Monash Freeway Truck Trial

We’re exploring new and innovative ways to manage the Monash Freeway, to encourage all road users to share the road and drive safely.

What has happened so far?

The first stage of the trial involved a 90 km/h reduced speed limit for trucks over 4.5 tonnes along the Monash Freeway, between Huntingdale Road in Mount Waverley and Jacksons Road in Noble Park. The speed limit remained at 100km/h for all other vehicles. The trial ran from August 2016 until March 2017. 

Early findings from the trial showed that the reduced speed didn’t curb tailgating behaviour by trucks or cars in the right-hand lane, but did slightly reduce overall speeds. Strong feedback from motorists about their experience of the trial was also very informative, with many drivers witnessing increased weaving between trucks and cars in the far right lane.

We then focused our attention on Stage 2 of the trial, removing trucks from the far right hand lane. This trial commenced on 5 February 2018 and will run for a period of nine months unless trial results indicate otherwise. Restrictions will apply to trucks travelling in both directions between Huntingdale Road, Mount Waverley and Jacksons Road, Noble Park. Truck lane restrictions can improve safety by reducing the number of lane changes undertaken by cars and trucks.

What happens next? 

Thank you to all those that shared their experiences on the Monash Freeway during the two stages of the trial on our online engagement website, engage VicRoads. We are currently reviewing all of your comments which will help inform the decision of whether to permanently apply the restrictions.

Why the Monash Freeway?

The Monash Freeway was chosen because it’s one of Victoria’s busiest freight routes with over 200,000 cars and trucks driving along it every day. The freeway is also four lanes which allows for safer overtaking.

A shared responsibility

The road is a truck driver’s workplace and we share a responsibility to ensure everyone’s workplace is safe and as hassle free as possible.

You should play your part to keep truck drivers safe by not driving in or changing lanes into the braking gap of a truck.

Large trucks travelling at 100km/h need approximately 32 car lengths to safely stop.

Drivers are reminded to keep a safe distance behind other vehicles at all times and not to cut in front of heavy vehicles which require much longer braking distances.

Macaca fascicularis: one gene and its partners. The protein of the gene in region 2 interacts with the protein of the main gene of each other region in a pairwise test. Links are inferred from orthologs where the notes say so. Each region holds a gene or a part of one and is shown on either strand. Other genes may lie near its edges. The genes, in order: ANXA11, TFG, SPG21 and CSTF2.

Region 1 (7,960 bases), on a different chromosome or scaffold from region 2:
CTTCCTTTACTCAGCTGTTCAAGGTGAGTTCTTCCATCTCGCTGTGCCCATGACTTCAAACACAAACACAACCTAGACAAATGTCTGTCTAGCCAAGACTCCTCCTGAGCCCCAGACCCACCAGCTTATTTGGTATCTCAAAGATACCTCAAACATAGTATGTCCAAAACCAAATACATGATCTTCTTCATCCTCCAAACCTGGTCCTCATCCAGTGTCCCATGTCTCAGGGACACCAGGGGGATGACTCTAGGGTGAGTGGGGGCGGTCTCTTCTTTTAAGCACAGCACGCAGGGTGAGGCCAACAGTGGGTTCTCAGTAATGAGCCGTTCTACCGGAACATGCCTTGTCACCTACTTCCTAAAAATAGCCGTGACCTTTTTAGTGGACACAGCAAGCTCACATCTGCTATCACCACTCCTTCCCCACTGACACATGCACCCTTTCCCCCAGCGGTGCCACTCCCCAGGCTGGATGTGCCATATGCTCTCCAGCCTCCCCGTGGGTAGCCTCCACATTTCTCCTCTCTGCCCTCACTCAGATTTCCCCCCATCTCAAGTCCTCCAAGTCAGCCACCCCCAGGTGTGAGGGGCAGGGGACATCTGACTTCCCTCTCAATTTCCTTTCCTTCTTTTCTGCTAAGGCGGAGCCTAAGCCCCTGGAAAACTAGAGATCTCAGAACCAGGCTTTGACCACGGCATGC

If drivers need to travel below the speed limit, they are encouraged to drive in the left-hand lanes to improve traffic flow by allowing trucks and other vehicles to travel at the speed limit without changing lanes. 

How will we evaluate the trial?

We will evaluate the success of the Trial by:

  • analysing the number of recorded crashes and incidents
  • level of tailgating 
  • travel efficiency
  • feedback from stakeholders and the community
  • environmental impacts such as noise and pollutions

The results of the trial will also provide information to assist in future heavy vehicle policies for urban areas in Victoria.

Contact us

If you'd like more information or to keep informed of future updates, please get in touch.

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What is Stage 2 of the Monash Truck Trial?

Stage 2 of the Monash Truck Trial is a ban on trucks in the far right hand lane on the Monash Freeway and follows on from Stage 1 of the trial.

What happened in Stage 1 of the Trial?

Stage 1 was a trial to reduce the speed of trucks to 90km/h between Huntingdale Road and Jacksons Road. The trial was concluded in early March as traffic data indicated that there was increased tailgating and weaving between trucks and cars. Feedback from motorists on engageVicRoads (VicRoads engagement platform) about their experience also indicated that driver aggression and tailgating increased.

What is the overall purpose of the trial?

The overall purpose of the trial to ban trucks in the far right hand lane is to explore ways to increase safety for Monash Freeway road users.

Are trucks causing all of the accidents on the Monash?

No, this trial as for the Stage 1 trial, does not place blame on trucks for the volume of crashes on the Monash. It is the responsibility of all road users to share and use the road in a safe manner.

What is defined as a truck and will buses be included as part of the trial?

For the purpose of the trial a truck is a vehicle that weighs in excess of GVM 4.5 tonnes. Buses will not be included as part of the trial.

Why is the ban being trialled on the Monash Freeway chosen?  

The Monash Freeway is unique because it’s one of Victoria’s biggest freight routes with over 200,000 vehicles driving along it every day, 40,000 of those being heavy vehicles. Heavy vehicles have been over represented in the number of crashes on the Monash Freeway and as a result we are hoping to improve safety through the trail on the Monash.

Where is the trial taking place?

The trial is taking place in the same corridor as Stage 1; between Huntingdale Road, Mount Waverley and Jacksons Road, Mulgrave on the Monash Freeway inbound and outbound.

Will the trial clash with the Monash Freeway Upgrades?

The Monash Freeway Upgrades will not clash with the trial as the trial involves a ban for trucks only in the far right hand lane. If the upgrades render the far right hand lane unusable in the trial area, trucks will have complete access to all other lanes of the Monash.

How will you evaluate the success of the trial?

We will evaluate the success of the trial through real time data collection that will analysing the number of crashes and incidents in the trial area, the level of tailgating occurring, and the presence of trucks in the far right hand lane, travel efficiency and feedback from stakeholders and the community. The ARRB is the independent body evaluating the trial

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